Syndey, Aug. 23 (BNA): Asian markets were marking time on Wednesday as investors awaited results from tech darling Nvidia to see if the sector’s lofty valuations can withstand a jump in bond yields, while still gloomy factory readings from Japan left sentiment fragile.
Europe is likely to open in an equally subdued manner, with EUROSTOXX 50 futures up a slight 0.2%. S&P 500 futures climbed 0.3% while Nasdaq futures rose 0.4%.
In Asia, MSCI’s broadest index of Asia-Pacific shares outside Japan (.MIAPJ0000PUS) rose 0.3%, hovering not far away from its nine-month trough hit just two sessions ago. Japan’s Nikkei (.N225) also eked out a gain of 0.3%.
Data on Wednesday showed Japan’s factory activity shrank for a third straight month in August, offering the first glimpse into the health of global manufacturing this month, Reuters reported.
The United States will also report its flash PMI readings on Wednesday, which is likely to show the factory sector remained in contraction.
The benchmark 10-year Japanese government bond yield advanced to a fresh 9-1/2-year peak of 0.675%, as investors took the Bank of Japan’s decision to refrain from intervening to buy bonds as a green light for further selling.
In China, bluechips failed to hold onto Tuesday’s gains, falling 0.9%, while Hong Kong’s Hang Seng Index (.HSI) held up better, up 0.6% after a 1% jump.
Iron ore prices rose 5% to a fresh two-year high on Wednesday, and coking coal and coke were up more than 3% in the absence of Chinese government directives to cut steel production.
Investors are eagerly awaiting results from Nvidia NVDA.O due late on Wednesday. The chip company’s blockbuster report last quarter fuelled a rally in tech stocks and artificial intelligence hopes, propelling the S&P 500 this year.
Shares of Nvidia hit an all-time high of $481.87 overnight, with options data showing traders are expecting a larger-than-usual swing in shares after the quarterly results.
Analysts expect Nvidia to forecast 110% growth in third-quarter revenue to $12.50 billion. Stuart Humphrey, an analyst at JPMorgan, said some are forecasting $14-15 billion.
“This kind of number feels a touch high to me, but if it sniffs this – one could argue that into this print, it doesn’t matter if demand will eventually decline next year – (it) still will be rerated higher,” Humphrey said.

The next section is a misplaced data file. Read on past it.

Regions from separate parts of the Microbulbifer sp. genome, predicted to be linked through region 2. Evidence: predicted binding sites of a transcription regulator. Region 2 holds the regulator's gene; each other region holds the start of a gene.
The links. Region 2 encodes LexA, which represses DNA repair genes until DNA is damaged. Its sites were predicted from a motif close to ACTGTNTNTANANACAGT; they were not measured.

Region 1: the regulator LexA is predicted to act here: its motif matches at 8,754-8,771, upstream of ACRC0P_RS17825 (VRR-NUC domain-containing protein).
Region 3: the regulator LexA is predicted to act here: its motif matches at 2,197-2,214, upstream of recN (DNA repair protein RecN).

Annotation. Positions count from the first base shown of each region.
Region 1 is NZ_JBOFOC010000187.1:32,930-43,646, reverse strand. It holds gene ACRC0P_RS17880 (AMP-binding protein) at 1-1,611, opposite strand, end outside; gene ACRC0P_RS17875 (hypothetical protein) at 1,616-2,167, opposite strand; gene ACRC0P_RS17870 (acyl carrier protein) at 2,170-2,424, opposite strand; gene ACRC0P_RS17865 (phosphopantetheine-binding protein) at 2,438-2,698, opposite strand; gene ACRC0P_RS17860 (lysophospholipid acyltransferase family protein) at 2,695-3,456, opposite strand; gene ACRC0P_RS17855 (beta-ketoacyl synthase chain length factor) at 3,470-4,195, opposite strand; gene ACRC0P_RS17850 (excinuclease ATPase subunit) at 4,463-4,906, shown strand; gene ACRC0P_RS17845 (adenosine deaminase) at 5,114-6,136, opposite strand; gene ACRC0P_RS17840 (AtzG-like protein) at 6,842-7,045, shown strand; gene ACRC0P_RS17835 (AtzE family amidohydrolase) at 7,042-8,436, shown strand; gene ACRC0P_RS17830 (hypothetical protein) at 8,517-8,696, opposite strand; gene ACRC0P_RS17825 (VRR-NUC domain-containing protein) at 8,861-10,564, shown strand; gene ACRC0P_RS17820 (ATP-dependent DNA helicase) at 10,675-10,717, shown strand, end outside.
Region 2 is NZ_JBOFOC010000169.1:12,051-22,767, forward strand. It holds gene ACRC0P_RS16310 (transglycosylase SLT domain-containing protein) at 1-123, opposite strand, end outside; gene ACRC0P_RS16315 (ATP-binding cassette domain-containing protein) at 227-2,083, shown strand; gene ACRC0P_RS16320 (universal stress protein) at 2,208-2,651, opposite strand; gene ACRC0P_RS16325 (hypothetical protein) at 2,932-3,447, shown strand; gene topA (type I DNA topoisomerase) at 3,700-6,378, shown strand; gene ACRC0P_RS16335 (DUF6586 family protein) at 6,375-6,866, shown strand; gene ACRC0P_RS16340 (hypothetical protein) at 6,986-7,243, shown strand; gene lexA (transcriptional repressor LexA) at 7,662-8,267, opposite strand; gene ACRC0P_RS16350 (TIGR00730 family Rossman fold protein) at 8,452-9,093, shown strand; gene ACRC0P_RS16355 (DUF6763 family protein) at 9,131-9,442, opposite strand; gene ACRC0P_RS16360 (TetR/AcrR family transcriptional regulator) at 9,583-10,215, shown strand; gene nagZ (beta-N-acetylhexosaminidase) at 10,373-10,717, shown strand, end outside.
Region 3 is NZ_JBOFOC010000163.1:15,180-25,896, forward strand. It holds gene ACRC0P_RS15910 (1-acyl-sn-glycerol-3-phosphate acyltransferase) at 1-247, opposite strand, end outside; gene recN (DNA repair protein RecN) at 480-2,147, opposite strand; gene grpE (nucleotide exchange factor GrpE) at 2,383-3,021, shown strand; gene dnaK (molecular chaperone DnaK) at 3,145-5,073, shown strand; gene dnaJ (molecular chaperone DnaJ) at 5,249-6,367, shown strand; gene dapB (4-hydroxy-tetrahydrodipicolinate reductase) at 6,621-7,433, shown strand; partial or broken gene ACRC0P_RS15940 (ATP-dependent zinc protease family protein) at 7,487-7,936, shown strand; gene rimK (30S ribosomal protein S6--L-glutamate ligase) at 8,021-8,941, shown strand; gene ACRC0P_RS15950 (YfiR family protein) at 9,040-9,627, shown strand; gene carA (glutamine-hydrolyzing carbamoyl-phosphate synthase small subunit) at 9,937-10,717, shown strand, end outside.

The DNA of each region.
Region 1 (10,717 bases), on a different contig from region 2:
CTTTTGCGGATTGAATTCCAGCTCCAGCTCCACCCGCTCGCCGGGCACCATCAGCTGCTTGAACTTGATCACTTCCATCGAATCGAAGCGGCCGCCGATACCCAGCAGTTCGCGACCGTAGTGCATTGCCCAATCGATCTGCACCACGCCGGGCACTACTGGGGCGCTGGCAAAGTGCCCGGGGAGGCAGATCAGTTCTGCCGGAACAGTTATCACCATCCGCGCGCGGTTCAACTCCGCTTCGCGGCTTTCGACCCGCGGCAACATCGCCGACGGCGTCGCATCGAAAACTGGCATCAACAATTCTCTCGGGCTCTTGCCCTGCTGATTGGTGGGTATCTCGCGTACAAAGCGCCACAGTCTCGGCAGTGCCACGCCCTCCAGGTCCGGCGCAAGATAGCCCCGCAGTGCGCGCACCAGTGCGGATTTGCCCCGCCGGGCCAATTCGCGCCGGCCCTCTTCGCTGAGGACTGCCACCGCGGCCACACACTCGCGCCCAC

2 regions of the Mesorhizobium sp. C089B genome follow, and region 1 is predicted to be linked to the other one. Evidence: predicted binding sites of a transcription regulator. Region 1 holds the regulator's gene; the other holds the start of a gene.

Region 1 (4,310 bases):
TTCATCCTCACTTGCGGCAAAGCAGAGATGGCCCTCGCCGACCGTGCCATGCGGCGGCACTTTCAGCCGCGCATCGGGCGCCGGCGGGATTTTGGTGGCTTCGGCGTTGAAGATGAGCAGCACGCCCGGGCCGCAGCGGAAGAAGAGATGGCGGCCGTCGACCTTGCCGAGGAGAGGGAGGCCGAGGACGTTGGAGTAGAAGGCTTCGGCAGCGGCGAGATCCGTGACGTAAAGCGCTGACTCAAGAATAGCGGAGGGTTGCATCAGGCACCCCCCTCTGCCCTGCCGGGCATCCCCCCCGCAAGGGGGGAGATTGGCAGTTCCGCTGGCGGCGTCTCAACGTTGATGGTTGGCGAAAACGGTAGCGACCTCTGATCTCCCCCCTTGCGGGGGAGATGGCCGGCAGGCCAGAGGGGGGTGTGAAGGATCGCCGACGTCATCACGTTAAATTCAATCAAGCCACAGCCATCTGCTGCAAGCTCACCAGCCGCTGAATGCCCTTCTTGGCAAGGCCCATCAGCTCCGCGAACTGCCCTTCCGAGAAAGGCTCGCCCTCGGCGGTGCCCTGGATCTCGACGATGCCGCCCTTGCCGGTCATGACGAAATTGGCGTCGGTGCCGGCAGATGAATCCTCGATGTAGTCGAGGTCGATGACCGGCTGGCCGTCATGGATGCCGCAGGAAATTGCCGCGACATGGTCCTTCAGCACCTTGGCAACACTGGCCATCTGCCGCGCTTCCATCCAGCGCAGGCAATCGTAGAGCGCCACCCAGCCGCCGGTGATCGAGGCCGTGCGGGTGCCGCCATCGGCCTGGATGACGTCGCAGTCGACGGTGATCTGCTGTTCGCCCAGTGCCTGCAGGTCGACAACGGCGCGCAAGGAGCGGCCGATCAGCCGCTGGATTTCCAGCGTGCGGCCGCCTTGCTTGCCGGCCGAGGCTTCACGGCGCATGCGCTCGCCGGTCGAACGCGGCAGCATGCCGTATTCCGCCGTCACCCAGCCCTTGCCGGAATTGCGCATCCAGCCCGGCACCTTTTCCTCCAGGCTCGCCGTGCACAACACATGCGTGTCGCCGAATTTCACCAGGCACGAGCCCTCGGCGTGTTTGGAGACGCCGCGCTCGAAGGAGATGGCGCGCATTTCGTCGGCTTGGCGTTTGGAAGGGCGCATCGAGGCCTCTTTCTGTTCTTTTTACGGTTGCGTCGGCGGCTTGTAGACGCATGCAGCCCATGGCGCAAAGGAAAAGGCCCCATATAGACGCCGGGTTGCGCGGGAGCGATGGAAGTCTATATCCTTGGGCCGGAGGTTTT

Overnight, Wall Street was pressured by higher yields which hit fresh 16-year highs. The Dow Jones (.DJI) fell 0.5%, the S&P 500 (.SPX) lost 0.3% and the Nasdaq Composite (.IXIC) added 0.1%.
Financial shares underperformed, with the S&P 500 banks (.SPXBK) sliding 2.4%, after S&P joined Moody’s to downgrade multiple regional U.S. lenders.
Elsewhere, Treasuries took a breather from the recent rout. Ten-year yields eased 2 basis points to 4.3062% in Asia, after touching a 16-year top of 4.3660% a session earlier.
A jump in Treasury issuance, Fitch’s credit downgrade three weeks ago and concerns China will dump Treasuries to support the yuan have added to a sell-off as investors await the Fed’s annual summit in Jackson Hole, Wyoming, later this week for more rate clues.
Comments from Richmond Fed President Thomas Barkin raised expectations that Chair Jerome Powell would drive home a hawkish message, after strong U.S. economic data makes the “reacceleration scenario” possible.
In currency markets, moves were largely muted ahead of Jackson Hole. The U.S. dollar was still standing strong near its two month top at 103.5 against a basket of major currencies.
The yen gained 0.2% to 145.62 per dollar, pulling further away from a nine-month trough of 146.56, amid talks that Japan will only intervene in the market if the currency plunges past 150 to the dollar.
Oil prices were slightly higher. Brent crude futures rose 0.1% at $84.09 per barrel and U.S. West Texas Intermediate crude futures also climbed 0.1% at $79.72.
Spot gold was 0.3% higher at $1,902.68 per ounce.
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